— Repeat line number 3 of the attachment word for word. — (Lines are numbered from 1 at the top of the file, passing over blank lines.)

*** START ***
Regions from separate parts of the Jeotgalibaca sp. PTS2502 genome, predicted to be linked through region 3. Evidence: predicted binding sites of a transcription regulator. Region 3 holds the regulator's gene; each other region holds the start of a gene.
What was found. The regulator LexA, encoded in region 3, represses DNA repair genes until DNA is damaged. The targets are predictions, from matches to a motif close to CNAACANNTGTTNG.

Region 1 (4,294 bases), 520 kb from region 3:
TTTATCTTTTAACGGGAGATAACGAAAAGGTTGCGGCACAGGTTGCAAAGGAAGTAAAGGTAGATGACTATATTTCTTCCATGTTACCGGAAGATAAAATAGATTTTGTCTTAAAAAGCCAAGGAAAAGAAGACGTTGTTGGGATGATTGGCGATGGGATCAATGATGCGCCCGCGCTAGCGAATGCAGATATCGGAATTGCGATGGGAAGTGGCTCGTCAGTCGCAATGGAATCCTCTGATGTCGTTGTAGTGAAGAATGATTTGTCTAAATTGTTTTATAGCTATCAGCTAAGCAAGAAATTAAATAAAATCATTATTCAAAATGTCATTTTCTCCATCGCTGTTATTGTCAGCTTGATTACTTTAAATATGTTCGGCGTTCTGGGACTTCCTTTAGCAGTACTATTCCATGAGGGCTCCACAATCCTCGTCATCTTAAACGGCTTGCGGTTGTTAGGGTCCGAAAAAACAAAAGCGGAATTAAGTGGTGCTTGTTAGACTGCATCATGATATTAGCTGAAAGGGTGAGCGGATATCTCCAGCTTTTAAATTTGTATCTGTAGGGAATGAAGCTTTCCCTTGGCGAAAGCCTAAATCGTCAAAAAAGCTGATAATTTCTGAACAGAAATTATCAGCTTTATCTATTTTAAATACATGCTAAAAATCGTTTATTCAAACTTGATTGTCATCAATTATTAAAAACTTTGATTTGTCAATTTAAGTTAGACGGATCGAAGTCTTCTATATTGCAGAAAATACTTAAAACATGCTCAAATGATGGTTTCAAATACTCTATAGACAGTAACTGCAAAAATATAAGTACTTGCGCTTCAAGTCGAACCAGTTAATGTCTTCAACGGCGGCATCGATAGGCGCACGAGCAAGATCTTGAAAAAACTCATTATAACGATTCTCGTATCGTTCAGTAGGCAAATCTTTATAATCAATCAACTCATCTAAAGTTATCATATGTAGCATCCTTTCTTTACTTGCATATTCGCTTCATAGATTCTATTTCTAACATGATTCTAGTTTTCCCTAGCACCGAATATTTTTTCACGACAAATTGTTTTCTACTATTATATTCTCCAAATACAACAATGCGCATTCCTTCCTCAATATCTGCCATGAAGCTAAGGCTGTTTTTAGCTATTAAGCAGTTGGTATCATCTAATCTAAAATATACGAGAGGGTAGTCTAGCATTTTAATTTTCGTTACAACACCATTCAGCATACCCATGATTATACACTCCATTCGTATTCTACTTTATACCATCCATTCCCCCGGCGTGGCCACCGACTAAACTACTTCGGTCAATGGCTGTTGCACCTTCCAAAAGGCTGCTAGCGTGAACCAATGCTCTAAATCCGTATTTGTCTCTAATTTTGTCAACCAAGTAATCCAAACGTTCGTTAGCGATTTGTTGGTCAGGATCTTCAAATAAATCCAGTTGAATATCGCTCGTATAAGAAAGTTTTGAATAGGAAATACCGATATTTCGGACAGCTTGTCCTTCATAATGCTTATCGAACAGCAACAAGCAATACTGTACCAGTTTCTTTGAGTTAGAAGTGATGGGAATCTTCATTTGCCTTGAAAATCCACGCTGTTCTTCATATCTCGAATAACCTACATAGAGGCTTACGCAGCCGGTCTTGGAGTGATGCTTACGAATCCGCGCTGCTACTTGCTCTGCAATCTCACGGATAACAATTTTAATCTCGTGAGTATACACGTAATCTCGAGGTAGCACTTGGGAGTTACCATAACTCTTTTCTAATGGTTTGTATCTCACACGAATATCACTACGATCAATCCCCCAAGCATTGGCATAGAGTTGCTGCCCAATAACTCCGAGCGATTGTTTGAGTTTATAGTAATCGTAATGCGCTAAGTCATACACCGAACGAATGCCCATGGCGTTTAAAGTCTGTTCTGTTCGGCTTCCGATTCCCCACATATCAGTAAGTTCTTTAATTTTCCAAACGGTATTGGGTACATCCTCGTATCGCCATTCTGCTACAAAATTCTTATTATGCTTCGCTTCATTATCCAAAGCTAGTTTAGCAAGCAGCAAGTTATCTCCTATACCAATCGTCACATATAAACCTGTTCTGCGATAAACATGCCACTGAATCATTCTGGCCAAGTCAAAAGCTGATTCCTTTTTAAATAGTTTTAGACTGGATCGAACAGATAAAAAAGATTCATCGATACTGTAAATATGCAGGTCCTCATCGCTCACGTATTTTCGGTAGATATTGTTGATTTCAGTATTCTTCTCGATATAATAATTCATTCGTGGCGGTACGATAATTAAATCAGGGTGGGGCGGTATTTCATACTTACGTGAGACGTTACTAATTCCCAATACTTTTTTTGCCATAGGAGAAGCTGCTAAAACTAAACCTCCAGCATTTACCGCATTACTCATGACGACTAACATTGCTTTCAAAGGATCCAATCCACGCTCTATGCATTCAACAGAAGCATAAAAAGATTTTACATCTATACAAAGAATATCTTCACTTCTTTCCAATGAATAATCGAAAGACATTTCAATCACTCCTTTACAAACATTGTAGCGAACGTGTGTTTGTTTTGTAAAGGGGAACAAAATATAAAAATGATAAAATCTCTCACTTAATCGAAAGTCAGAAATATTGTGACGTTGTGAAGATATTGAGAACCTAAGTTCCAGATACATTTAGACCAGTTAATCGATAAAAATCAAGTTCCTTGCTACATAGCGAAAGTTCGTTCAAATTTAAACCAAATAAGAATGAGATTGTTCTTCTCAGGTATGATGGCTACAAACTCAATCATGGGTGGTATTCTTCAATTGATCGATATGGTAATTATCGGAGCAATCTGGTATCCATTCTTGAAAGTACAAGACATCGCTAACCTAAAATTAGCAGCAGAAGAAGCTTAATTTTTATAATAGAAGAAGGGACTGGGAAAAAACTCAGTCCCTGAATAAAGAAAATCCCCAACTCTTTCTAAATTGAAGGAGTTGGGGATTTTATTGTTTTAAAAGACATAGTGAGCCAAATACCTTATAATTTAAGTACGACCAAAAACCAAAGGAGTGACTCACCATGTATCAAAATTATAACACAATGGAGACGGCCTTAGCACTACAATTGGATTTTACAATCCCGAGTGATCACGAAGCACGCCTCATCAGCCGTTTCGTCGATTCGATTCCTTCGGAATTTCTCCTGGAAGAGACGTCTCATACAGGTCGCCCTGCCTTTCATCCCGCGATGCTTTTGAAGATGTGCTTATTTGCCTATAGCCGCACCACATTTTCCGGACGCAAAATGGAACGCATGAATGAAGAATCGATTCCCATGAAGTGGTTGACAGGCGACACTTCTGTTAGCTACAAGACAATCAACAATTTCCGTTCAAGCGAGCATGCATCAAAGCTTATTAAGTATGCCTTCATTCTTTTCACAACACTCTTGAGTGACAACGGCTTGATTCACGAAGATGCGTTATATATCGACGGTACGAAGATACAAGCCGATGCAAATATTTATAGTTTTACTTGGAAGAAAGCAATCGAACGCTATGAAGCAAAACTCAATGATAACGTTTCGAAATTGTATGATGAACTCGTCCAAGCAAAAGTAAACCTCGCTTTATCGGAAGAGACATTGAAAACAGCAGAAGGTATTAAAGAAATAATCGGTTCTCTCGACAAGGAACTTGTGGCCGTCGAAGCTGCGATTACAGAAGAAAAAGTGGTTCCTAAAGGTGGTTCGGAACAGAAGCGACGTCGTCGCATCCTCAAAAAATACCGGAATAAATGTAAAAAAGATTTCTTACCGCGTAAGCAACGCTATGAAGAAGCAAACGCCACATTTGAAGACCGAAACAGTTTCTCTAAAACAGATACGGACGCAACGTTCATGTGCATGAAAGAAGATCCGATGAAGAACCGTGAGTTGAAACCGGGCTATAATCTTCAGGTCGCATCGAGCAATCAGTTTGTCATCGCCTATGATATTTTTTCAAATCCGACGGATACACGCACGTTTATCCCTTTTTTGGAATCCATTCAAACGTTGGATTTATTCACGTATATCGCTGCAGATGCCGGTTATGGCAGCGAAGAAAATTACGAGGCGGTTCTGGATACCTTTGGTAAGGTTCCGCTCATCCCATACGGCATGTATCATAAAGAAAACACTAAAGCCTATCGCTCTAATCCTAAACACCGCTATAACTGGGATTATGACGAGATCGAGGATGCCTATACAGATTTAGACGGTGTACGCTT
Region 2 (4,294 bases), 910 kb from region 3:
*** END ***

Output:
Region 1 (4,294 bases), 520 kb from region 3: